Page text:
What would you do with an unexpected gift of $13,000, one that came with absolutely no strings attached? That’s the question I asked you a few months ago, after my grandmother gave my husband and me $13,000 in cash as she tried to find a way to avoid a potential hike on estate taxes. You responded with comments like these:

KrantCents said:

“I don’t need it for a down payment, so I would invest it. I would probably pick a safe (less risky) mutual fund.”

Mandy at MoneyMasterMom had this advice:

“Do you have a mortgage on your current home? Do you have prepayment options? I know the US tax system creates a preference for keeping big mortgages with interest being tax deductible, but putting it on your mortgage is like putting it toward the down payment of your next house.”

Jon from Reed Reads suggested:

“If it was me, I would do a combination of option 1 and 2… divert maybe half of it to the 401K (through higher allocation), and half to a down payment fund.”

But it was Catherine from Plunged In Debt‘s comment that really inspired me. She wrote:

“Assuming I was debt free, I would probably take 3k and do something fun with my family (vacation probably) and invest the other 10k, or put it into home renovations.”

The fact is, my family and I rarely spend money on ourselves. When it comes to the battle to save vs spend, splurging is always ruled out almost instantaneously. If you look at the four options I outlined in my October post, you’ll see that splurging was only an afterthought at the very bottom, one that was completely discounted as “not gonna happen.” Sure, we considered things like saving for a down payment on our next home (a far off dream, considering our current home is no longer on the market), maxing out our retirement accounts, and putting it towards our kids, but spending the money on something enjoyable for ourselves was never really a possibility.

Until I read Catherine’s comment (which Jon seconded, while also asking for a follow up on our decision… hence this post!).

That’s when I realized that it was ok to have a little fun with money every now and then. My husband and I have worked hard to get to this point in our lives, where we are doing well in our careers and – finally – financially stable. In the past year, we’ve paid off our only remaining car loan as well as the last of my student loans (with the unexpected help of my parents – obviously, I am blessed with an abundantly generous family); our only remaining debt is our mortgage, and we plan to sell this house in the next year or so. Funneling any more money into it didn’t really seem like a good idea, whether by making improvements or paying down the principle.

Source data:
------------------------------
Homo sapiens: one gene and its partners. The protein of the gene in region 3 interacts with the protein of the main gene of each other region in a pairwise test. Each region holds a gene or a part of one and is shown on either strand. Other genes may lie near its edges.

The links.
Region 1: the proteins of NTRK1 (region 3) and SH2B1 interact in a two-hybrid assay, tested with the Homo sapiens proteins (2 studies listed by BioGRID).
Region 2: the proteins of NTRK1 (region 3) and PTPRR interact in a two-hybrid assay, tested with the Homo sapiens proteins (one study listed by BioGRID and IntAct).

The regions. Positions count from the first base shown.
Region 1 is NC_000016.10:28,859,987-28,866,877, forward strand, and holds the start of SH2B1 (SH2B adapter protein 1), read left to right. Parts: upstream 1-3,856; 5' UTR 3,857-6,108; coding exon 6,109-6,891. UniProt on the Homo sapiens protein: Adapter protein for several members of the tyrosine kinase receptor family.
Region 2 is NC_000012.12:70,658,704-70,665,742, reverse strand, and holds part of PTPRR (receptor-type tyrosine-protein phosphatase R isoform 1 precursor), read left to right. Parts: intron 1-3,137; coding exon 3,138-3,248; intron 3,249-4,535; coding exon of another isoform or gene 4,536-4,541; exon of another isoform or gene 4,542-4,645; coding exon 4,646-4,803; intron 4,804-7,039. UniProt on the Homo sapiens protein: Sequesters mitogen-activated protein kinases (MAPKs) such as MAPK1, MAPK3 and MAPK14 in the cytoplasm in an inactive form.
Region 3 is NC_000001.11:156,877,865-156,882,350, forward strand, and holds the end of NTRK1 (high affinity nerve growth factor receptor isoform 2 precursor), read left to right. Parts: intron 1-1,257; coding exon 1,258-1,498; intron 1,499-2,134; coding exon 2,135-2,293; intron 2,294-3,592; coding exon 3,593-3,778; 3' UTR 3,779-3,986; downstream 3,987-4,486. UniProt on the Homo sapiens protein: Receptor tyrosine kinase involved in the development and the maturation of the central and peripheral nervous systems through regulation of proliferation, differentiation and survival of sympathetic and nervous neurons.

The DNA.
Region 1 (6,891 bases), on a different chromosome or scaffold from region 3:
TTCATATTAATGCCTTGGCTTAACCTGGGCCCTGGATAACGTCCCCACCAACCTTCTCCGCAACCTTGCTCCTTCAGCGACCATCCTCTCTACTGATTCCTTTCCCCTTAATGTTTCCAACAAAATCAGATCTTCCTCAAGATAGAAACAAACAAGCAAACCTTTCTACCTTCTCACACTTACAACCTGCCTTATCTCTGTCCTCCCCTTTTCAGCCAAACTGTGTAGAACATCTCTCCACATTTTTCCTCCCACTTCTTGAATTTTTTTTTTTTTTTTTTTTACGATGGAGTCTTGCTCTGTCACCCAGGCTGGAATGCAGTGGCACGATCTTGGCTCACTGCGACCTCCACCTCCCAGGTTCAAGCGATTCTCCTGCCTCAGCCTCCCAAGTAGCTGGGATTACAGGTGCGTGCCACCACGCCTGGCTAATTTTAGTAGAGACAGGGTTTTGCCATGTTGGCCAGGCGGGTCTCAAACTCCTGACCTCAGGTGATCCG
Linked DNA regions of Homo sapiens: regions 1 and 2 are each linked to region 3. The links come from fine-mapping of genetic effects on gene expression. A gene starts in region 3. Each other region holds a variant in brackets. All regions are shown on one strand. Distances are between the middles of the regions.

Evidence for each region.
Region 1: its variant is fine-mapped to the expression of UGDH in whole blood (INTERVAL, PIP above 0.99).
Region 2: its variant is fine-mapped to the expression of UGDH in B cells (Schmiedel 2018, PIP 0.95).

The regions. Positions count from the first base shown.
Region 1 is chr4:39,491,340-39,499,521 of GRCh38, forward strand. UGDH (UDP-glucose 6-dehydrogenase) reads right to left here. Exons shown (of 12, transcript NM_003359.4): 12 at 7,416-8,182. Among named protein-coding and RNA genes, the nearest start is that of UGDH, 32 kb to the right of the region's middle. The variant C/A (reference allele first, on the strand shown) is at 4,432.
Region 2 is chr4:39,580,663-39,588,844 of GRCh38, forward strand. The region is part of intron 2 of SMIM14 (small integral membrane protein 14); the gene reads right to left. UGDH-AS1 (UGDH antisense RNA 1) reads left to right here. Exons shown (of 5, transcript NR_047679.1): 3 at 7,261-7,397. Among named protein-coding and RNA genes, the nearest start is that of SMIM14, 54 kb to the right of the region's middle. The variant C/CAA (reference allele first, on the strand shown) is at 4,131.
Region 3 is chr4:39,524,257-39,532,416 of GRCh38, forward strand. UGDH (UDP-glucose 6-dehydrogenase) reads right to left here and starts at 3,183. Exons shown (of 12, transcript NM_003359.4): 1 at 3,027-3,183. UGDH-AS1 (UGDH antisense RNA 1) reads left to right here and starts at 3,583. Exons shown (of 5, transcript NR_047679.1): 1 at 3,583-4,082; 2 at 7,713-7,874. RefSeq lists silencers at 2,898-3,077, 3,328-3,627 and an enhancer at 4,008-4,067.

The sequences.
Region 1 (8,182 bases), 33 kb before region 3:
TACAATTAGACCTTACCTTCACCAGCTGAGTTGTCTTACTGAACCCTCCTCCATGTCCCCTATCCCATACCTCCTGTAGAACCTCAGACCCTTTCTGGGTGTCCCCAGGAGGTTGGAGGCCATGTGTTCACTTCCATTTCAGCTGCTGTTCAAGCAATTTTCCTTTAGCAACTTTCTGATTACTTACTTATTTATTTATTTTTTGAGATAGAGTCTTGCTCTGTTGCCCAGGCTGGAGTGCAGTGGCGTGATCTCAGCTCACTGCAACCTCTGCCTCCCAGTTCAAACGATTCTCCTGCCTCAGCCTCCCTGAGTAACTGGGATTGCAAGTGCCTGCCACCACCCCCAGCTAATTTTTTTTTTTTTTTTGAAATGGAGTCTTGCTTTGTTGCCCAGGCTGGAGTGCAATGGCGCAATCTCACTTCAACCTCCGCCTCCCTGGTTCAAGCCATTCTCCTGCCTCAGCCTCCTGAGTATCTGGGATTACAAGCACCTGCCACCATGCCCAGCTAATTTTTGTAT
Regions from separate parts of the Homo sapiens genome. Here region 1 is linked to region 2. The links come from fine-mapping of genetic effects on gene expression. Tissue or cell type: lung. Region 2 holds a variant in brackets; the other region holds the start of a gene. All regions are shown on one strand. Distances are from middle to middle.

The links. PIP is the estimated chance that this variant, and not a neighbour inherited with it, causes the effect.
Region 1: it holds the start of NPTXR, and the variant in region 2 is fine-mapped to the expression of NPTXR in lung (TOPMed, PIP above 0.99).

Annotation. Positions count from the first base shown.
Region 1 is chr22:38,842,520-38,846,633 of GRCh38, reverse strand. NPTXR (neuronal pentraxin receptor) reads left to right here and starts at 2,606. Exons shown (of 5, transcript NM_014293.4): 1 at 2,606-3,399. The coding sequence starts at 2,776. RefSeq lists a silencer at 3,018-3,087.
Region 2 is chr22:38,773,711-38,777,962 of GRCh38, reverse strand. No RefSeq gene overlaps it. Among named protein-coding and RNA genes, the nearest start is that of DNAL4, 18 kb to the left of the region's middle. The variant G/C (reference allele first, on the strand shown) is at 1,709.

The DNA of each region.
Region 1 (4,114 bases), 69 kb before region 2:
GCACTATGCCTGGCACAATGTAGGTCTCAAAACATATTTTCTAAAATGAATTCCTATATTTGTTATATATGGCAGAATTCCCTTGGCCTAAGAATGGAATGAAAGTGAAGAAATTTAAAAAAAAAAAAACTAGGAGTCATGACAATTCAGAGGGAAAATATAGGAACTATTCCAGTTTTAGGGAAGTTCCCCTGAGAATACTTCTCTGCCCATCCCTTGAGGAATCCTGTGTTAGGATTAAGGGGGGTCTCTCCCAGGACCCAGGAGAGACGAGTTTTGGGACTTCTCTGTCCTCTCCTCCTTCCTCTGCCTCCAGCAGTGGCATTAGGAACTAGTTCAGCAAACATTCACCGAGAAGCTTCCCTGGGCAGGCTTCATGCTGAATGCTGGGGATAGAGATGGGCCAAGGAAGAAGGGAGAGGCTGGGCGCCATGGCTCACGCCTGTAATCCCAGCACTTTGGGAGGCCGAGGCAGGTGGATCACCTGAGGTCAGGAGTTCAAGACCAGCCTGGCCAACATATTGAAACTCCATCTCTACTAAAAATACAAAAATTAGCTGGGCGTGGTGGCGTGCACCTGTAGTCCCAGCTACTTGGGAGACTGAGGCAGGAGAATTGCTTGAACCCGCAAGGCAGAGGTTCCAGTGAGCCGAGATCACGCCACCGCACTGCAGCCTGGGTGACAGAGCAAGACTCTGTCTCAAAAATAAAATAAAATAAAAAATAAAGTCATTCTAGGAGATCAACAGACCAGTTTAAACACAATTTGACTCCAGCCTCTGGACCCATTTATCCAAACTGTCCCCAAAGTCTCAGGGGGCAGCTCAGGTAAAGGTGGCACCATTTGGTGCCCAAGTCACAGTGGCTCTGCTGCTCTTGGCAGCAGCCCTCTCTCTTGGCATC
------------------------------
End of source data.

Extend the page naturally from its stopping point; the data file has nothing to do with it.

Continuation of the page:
Alright already, I can hear you all saying. What did you do with the money?

Here’s the answer:

First, we did schedule a little bit of fun for our family of four. We’ve always wanted to visit the Biltmore Estate in Asheville at Christmastime, and with this possibly being our last winter living in the South, it kind of felt like now or never. So we’re taking a trip there over the holidays. Between the hotel, the Biltmore tickets, and food costs (Asheville is a mecca for the locavore trend), it’ll cost about $1,000, leaving us with a full $12,000.

We’re putting the rest of it into our down payment for our next home – the one we’ll likely leave the South to buy – but we’re not just stashing it in our savings account. Rather, we put it into a one-year CD with a 1.1% interest rate. 12 months from now, we’ll get about $173 in interest on top of our $12k initial deposit. It’s not much, but we felt it was better than just letting our money earn basically nothing in a money market account, and less risky than putting it into a mutual fund (especially when you factor in fees).

So that’s what we did with the $13,000 in family money from my grandmother. It’s nothing all that sexy, but I think it shows how my husband and I have grown as financial beings. There was a time when I wouldn’t have even considered splurging on some fun for us, but we’ve matured to the point where we’re confident enough in our financial decisions to cast aside our tendencies to save vs spend – albeit temporarily – and enjoy ourselves.

Do you agree with our decision? Do you think the 1-year CD was the best way to let our money grow modestly and basically risk-free?

Libby Balke

Libby Balke